Twelve learning sets are held throughout the Module. These serve as an information resource and to clarify difficult concepts. An academic facilitator will provide material on Blackboard in advance of the seminar where appropriate and time is made available for questions and answers. Workshops enable practitioners to apply principles and concepts to case studies. This element of the module uses learning with small groups of practitioners. Each group is given a problem and must identify the knowledge and information needed to understand the nature of the problem. Practitioners learn to work as part of a team, carrying out research and presenting findings in both oral and written formats to other team members

Learning sets for this Module are themed in order to meet the Modular learning outcomes. In addition to the theme for the learning set practitioners may be asked to present to their colleagues on a particular topic chosen from the Clinical Services Curriculum Guide. The topic will have been agreed by practitioners in conjunction with the academic facilitator at the previous seminar. The presentation may be based around a specific patient or clinical problem and should be designed to help colleagues to meet the learning outcomes for the chosen disease.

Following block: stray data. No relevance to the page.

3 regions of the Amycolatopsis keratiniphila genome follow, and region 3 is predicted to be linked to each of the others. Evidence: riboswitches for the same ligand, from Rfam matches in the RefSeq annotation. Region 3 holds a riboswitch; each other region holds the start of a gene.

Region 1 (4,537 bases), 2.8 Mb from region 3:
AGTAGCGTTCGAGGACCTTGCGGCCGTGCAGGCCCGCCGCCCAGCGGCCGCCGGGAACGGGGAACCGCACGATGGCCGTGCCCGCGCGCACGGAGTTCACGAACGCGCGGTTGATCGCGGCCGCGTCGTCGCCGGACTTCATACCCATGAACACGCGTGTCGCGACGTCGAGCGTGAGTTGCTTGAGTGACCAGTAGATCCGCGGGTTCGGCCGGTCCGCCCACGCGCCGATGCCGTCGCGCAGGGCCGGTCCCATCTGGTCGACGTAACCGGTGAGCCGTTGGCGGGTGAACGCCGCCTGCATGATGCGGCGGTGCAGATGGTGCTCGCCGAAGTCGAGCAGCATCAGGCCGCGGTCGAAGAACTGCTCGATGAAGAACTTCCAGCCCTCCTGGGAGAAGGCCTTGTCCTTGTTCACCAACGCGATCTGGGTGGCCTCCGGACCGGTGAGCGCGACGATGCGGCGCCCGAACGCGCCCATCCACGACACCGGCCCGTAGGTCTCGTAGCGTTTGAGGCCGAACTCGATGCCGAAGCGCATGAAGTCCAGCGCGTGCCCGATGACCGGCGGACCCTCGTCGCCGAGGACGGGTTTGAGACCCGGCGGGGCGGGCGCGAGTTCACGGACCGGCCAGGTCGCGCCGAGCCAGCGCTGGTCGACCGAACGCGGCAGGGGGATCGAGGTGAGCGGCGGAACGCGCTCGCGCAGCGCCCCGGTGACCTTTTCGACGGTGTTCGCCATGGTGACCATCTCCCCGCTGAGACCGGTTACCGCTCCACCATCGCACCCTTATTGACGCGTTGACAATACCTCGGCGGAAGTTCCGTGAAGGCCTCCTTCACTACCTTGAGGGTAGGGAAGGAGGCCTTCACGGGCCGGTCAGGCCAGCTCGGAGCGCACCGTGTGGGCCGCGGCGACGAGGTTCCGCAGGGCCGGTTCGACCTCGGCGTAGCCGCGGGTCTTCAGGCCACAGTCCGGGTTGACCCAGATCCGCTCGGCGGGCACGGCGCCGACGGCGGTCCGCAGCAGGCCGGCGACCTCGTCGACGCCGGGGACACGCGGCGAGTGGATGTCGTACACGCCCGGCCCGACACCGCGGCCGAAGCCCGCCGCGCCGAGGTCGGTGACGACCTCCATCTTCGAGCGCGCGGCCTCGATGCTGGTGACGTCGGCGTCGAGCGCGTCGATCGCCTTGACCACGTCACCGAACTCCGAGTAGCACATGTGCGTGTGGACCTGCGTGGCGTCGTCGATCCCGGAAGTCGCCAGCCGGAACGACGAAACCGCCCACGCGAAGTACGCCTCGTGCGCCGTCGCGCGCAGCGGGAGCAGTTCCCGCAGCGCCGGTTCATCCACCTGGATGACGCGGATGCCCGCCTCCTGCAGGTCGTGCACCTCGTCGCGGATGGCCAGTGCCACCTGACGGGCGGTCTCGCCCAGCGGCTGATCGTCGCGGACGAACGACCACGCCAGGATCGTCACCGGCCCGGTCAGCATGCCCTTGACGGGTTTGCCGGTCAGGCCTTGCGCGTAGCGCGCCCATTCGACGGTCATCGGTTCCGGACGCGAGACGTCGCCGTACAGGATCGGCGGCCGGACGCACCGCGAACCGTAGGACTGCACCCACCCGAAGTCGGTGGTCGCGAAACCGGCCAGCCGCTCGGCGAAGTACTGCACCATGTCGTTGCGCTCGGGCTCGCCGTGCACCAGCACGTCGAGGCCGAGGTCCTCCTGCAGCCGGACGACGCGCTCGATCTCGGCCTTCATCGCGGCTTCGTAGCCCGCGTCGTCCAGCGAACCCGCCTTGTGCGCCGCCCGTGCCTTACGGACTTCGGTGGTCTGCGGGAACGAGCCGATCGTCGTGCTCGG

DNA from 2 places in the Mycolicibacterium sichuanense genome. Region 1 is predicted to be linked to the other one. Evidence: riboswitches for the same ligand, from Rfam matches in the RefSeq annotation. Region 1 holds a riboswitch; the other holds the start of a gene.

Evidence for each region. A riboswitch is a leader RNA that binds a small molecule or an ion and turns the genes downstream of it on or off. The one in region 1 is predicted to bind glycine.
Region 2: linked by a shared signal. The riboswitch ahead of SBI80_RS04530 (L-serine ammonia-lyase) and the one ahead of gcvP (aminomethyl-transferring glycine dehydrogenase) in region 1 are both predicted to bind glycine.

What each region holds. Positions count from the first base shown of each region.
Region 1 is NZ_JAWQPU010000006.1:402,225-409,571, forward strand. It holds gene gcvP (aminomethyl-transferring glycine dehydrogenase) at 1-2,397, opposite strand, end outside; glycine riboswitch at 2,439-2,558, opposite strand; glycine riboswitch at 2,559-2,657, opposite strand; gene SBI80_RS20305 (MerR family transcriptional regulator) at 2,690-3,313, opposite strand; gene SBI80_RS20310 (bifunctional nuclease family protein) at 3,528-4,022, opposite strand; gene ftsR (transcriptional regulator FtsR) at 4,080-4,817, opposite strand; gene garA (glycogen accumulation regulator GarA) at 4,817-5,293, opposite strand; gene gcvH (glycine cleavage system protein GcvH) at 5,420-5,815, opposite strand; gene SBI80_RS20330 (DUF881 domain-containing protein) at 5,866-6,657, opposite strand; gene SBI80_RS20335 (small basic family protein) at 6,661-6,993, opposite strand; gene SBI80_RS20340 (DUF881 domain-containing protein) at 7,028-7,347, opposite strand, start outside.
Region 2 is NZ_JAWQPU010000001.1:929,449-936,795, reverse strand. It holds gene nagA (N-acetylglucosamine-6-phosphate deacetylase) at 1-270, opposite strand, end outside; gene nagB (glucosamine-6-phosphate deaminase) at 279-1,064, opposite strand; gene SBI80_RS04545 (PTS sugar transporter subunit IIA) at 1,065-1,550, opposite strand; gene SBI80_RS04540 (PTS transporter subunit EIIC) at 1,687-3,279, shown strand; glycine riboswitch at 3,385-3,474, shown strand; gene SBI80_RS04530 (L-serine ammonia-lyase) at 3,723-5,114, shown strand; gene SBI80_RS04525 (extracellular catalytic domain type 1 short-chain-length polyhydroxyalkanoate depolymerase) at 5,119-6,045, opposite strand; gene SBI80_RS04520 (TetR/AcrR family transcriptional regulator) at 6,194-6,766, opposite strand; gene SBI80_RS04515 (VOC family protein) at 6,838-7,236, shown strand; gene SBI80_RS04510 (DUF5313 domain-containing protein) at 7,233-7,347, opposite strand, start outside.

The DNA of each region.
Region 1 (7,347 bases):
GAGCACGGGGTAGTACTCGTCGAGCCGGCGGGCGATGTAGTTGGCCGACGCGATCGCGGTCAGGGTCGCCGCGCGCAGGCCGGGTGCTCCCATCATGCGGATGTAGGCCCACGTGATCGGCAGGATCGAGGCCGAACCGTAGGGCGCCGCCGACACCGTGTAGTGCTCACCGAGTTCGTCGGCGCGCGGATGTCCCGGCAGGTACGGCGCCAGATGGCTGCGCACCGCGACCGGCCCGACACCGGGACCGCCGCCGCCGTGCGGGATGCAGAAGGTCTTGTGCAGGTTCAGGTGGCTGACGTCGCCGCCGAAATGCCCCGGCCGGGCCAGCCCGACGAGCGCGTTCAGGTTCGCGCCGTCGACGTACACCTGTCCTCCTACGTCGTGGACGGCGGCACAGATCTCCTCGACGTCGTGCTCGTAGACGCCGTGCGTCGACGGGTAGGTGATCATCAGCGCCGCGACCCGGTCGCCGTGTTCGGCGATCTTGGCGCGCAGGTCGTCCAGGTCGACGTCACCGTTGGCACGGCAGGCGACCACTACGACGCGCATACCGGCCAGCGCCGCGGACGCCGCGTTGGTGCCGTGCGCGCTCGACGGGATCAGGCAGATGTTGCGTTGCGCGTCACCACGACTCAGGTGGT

Learning sets also provide the opportunity for practitioners to discuss their portfolio of evidence with colleagues as a means of sharing experience and receiving support.

Brief description of teaching and learning methods:

Teaching methods are varied and include the concepts of self directed and self-managed learning, IT and web-based learning methods, seminars, small group work, problem-based learning approaches and individual work. Recognised experts, pharmacists and other health care professionals, contribute to the programme.